— Birdseye Views of Far Lands • James T. Nichols

... happen!" cried Gif; but he had scarcely spoken when there came a wild yell from two of the cadets in the back of the box-sled, and the next moment Randy was seen to turn over and pitch ...
— The Rover Boys on Snowshoe Island - or, The Old Lumberman's Treasure Box • Edward Stratemeyer

... magnifico, Command his slimy sprite to honour me For my high, tiptoe, strutting poesy: But if his stars hath favour'd him so ill, As to debar him by his dunghill thoughts, Justly to esteem my verses' lowting pitch, If his earth-rooting snout shall 'gin to scorn My verse that giveth immortality; Then Bella ...
— A Select Collection of Old English Plays, Vol. IX • Various

... in. Mike had, in the meantime, obtained a handful of pitch and melted it at the galley fire. This he ran in over the gold, and then replaced the pieces of ...
— In the Irish Brigade - A Tale of War in Flanders and Spain • G. A. Henty

... from him a misty and confused confession. It seems that two other office-boys in the building had worked upon his feelings by tales of injustice and oppression till they had wrought his compassion to the pitch of that frenzy. But his father's friend, of course, dismissed him summarily as likely to ruin his business. After that altruistic exploit Stevie was put to help wash the dishes in the basement kitchen, and to black the boots of the gentlemen patronising the Belgravian ...
— The Secret Agent - A Simple Tale • Joseph Conrad

... was black as pitch, then on his left side the darkness thinned at one point and a barred square of grey became visible; the square of grey was the window. Wogan understood that his loneliness came upon him with the ...
— Clementina • A.E.W. Mason

... J. Webster patented an improved process for making alumina, and the following year he organized the Aluminium Crown Metal Co. of Hollywood to exploit it in conjunction with Deville's method of reduction. Potash-alum and pitch were calcined together, and the mass was treated with hydrochloric acid; charcoal and water to form a paste were next added, and the whole was dried and ignited in a current of air and steam. The residue, consisting of alumina and ...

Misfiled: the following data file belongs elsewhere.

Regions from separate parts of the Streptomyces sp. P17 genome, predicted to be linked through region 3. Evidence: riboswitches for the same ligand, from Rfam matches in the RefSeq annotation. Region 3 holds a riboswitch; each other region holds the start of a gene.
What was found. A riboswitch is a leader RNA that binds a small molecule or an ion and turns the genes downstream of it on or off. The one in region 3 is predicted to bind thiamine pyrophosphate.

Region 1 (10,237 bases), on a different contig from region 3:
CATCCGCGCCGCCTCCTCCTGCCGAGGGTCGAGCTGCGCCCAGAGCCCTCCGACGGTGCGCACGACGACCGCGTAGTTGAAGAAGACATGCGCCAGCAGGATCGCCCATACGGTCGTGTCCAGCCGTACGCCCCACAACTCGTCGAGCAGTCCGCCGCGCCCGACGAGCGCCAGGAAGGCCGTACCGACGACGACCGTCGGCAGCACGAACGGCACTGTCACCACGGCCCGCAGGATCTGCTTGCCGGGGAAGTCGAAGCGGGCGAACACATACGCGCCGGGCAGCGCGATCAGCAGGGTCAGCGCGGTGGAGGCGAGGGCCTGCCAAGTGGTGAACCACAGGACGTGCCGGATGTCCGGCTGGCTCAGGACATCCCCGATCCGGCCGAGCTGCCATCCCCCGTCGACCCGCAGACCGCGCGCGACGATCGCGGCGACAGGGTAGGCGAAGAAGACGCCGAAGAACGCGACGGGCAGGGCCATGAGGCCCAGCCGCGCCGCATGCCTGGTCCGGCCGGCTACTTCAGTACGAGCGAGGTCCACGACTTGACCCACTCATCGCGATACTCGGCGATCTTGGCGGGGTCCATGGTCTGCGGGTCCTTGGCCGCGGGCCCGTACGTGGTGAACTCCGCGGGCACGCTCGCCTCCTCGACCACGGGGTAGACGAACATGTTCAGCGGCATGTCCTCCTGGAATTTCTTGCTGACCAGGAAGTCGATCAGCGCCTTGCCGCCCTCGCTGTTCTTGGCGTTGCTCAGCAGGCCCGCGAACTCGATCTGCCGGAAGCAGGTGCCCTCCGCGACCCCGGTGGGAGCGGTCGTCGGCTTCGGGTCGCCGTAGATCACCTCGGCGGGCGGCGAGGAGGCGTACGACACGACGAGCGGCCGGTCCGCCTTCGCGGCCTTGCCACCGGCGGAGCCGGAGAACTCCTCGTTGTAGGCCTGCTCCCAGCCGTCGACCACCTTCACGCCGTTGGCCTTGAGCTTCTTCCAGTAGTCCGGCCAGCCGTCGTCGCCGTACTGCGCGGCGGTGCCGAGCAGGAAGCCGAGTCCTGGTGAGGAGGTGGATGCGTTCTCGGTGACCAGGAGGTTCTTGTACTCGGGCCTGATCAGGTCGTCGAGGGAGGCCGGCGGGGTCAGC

— Project Gutenberg Encyclopedia

... are. Now, stand away while I pitch 'em down," said Snap, stopping at last before a hole in the ground where a dumbwaiter hung ready, with a name ...
— The Louisa Alcott Reader - A Supplementary Reader for the Fourth Year of School • Louisa M. Alcott

... sitting in her drawing-room with the windows open was but a few feet from Daisy and could observe her. She did so very often, with a sorrowful eye. Daisy's attitude bespoke her intentness; the child's heart was wound up to such a pitch of expectation that eye and ear were for nothing else. She sat bending both upon the road by which she looked for the doctor to come; her little figure did not stir; her head rested slightly on her hand with a droop that spoke of weariness or of weakness. So she sat looking down the road, and the ...
— Melbourne House, Volume 2 • Susan Warner

... suffered; St. Paul, as a Roman citizen, being beheaded with the sword; St. Peter crucified, with his head, by his own desire, downwards. Many others suffered at the same time, some being thrown to the beasts, while others were wrapped in cloths covered with pitch, and slowly burnt to light the games in the Emperor's gardens. At last the people were shocked, and cried out for these horrors to end. And Nero, who cared for the people, turned his hatred and cruelty against men of higher class whose fate they heeded less. So ...
— Young Folks' History of Rome • Charlotte Mary Yonge

... audience, and whether or no he mistook their breathless silence for disbelief,—"I did," he implored. "Twice I refused, and twice they tortured me. The third time—I was so broken, the whistle of a cane in the air made me cry out with pain—I was sunk to that pitch of cowardice—" He stopped, unable to complete the sentence. He clasped and unclasped his hands convulsively, he moistened his dry lips with his tongue, and looked about him with a weak, almost despairing laugh. ...
— Ensign Knightley and Other Stories • A. E. W. Mason

... the chief mourners, and exhibited their grief in many peculiar ways. I remember one in particular which was universally practiced by the near kinsfolk. They would crop their hair very close, and then cover the head with a sort of hood or plaster of black pitch, the composition being clay, pulverized charcoal, and the resinous gum which exudes from the pine-tree. The hood, nearly an inch in thickness, was worn during a period of mourning that lasted through the time it would take ...